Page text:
National Aeronautics and
Space Administration

Washington, DC 20546-0001

Reply to Attn of: M/Q

OCT 12 1995

Mr. Jose Garcia
John F. Kennedy Space Center
National Aeronautics and Space Administration
Kennedy Space Center, FL 32899-0001

Dear Mr. Garcia:

Although your letter to the President has not yet been referred to NASA for response, we want to answer your thoughtful questions because we're sure that there are others in the Shuttle program who share your concerns. You are correct--as NASA downsizes to meet the requirements of the National Performance Review and the national budget, we must not jeopardize the safety of the Shuttle and its crew in an effort to economize. We must and will ensure that we keep stringent requirements for safety in the forefront of all our downsizing plans.

Space Shuttle ground and flight operations do, as you point out, still have a measure of nonroutine work. But the program is in many ways very mature. The in-flight anomalies, ground processing problems, overall mishap rate, and cannibalization rates are at all time lows for the program. After 71 flights, much of what we do to prepare crews and hardware for missions is well established and practiced. Although we still do nonstandard work in the Orbiter Process Facility flows, much of it is standard work done to nonstandard schedules.

It is understandable that some people, especially those who have spent their careers in the existing structure, might think of this restructuring as NASA turning its back on the Shuttle program. Nothing could be further from the truth. In fact, NASA will still be responsible for the Shuttle program and that, of course, includes the safety of the hardware and crew (both flight and ground). NASA can ensure a safe, reliable flight program without directly managing the day-to-day routine operations of its project contractors.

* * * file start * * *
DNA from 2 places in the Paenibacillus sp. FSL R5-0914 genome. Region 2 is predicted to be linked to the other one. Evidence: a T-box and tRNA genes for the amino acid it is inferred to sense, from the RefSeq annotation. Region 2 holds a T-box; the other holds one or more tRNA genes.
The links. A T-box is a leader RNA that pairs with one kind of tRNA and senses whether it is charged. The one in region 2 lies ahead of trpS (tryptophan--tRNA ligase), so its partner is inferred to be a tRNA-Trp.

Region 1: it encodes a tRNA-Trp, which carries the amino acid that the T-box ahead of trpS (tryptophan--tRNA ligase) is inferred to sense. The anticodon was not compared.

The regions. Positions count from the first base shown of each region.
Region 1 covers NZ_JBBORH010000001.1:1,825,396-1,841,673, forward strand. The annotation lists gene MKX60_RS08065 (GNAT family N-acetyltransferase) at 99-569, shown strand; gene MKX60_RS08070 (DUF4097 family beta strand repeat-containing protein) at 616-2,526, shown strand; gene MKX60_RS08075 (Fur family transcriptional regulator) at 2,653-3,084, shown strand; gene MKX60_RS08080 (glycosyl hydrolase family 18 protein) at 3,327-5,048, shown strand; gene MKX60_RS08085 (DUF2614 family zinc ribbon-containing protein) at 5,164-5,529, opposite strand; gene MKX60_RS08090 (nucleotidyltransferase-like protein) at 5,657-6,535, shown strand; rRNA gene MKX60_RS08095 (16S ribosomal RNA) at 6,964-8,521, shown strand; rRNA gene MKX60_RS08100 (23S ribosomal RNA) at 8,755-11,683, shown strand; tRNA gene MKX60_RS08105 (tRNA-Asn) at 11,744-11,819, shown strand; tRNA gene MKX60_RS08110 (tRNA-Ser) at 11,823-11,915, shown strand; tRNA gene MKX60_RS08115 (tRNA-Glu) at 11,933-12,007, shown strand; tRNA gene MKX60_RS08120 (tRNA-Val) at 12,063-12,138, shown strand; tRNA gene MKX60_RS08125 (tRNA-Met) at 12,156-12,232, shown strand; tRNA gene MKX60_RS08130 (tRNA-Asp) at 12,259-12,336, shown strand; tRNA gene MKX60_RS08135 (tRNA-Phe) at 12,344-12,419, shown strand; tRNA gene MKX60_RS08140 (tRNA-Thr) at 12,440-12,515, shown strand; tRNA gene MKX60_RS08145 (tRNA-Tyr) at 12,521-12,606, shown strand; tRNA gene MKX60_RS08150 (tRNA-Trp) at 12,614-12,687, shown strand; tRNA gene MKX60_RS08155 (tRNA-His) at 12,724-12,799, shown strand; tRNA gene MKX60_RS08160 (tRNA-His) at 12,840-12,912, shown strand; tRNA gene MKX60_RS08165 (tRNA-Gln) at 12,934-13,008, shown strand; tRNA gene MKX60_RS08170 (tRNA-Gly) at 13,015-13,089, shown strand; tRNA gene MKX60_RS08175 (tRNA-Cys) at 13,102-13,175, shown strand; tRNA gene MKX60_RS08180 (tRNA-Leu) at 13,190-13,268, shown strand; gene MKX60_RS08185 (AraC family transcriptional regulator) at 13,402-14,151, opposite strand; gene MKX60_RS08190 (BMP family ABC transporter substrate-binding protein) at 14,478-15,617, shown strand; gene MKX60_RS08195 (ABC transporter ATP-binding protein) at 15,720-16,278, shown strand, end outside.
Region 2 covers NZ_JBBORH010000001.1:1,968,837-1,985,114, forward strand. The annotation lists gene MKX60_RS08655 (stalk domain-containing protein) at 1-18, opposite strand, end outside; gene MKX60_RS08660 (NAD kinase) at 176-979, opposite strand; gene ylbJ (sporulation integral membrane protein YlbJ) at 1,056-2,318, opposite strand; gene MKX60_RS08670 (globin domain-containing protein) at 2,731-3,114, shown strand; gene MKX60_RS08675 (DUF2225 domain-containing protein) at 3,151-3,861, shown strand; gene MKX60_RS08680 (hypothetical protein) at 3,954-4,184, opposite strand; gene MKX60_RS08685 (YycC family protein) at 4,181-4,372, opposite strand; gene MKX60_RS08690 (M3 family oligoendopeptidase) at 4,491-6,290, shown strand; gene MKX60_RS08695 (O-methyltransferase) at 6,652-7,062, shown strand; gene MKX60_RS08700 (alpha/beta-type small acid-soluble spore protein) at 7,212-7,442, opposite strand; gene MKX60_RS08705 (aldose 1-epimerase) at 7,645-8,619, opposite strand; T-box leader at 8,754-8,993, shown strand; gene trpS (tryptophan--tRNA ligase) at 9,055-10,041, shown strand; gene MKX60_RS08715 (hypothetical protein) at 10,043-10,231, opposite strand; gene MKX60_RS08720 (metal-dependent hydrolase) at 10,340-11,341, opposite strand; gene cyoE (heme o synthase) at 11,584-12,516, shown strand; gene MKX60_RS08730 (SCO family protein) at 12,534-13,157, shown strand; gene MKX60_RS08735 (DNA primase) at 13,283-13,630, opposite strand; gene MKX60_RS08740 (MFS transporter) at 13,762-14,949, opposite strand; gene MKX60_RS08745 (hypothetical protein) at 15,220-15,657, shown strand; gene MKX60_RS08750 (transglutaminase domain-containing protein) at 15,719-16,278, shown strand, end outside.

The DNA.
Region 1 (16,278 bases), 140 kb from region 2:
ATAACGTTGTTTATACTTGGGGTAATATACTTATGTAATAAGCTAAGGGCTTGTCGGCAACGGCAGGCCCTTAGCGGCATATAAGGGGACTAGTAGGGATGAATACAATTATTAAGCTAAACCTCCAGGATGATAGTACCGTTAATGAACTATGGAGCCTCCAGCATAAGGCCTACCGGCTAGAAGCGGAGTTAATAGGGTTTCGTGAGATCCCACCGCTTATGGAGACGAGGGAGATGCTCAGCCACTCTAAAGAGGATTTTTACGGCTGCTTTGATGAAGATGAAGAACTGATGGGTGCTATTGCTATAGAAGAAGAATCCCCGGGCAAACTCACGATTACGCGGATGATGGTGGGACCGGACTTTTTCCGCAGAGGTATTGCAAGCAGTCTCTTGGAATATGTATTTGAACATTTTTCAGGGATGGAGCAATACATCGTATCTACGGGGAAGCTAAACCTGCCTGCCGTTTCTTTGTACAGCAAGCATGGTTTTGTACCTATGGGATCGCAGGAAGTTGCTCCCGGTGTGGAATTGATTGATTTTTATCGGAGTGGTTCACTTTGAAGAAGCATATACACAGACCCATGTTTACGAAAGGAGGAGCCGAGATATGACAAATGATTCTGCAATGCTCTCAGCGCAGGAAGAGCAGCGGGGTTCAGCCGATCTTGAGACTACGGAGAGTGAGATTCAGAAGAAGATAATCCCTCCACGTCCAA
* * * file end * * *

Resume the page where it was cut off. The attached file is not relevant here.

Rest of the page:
The checks and balances we have all learned to work with will change in nature but not in importance. We won't need as many civil servants in the long run, because the routine oversight tasks previously done by our engineering, safety, quality, business, and project management workforce will transition to the contractors. We will, however, remain heavily involved in the critical tasks related to nonroutine activities. We will work with the contractors to solve problems, anomalies, and out-of-family issues. Also, we will develop new requirements and designs that might arise from them. Our assurance role will be as important as ever. We will improve our audits and will involve the government engineering community along with the Safety and Mission Assurance (S&MA) community in these "smart audits" in order to provide the right level of insight into the contractors' processes. Only in this way will we, at Flight Readiness Review time, be able to confidently give a NASA "go for launch."

The program will transition project accountability to the prime in stages, with the more routine work moving early and the less mature, or development related activities, transferring later. In all cases, however, we'll need advice and strong leadership from all levels of NASA management to plan and execute the proper transition steps. We'll take as long as is necessary to make these comprehensive changes, as we must assure ourselves that we are not reducing the level of safety we've established for the program.

Thank you for your willingness and courage to continually voice your concerns. Your dedication to the Space Shuttle program and your sincere concern for safety are greatly appreciated.


Dr. J Wayne Littles
Associate Administrator for
Space Flight

Frederick D. Gregory
Associate Administrator for
Safety and Mission Assurance

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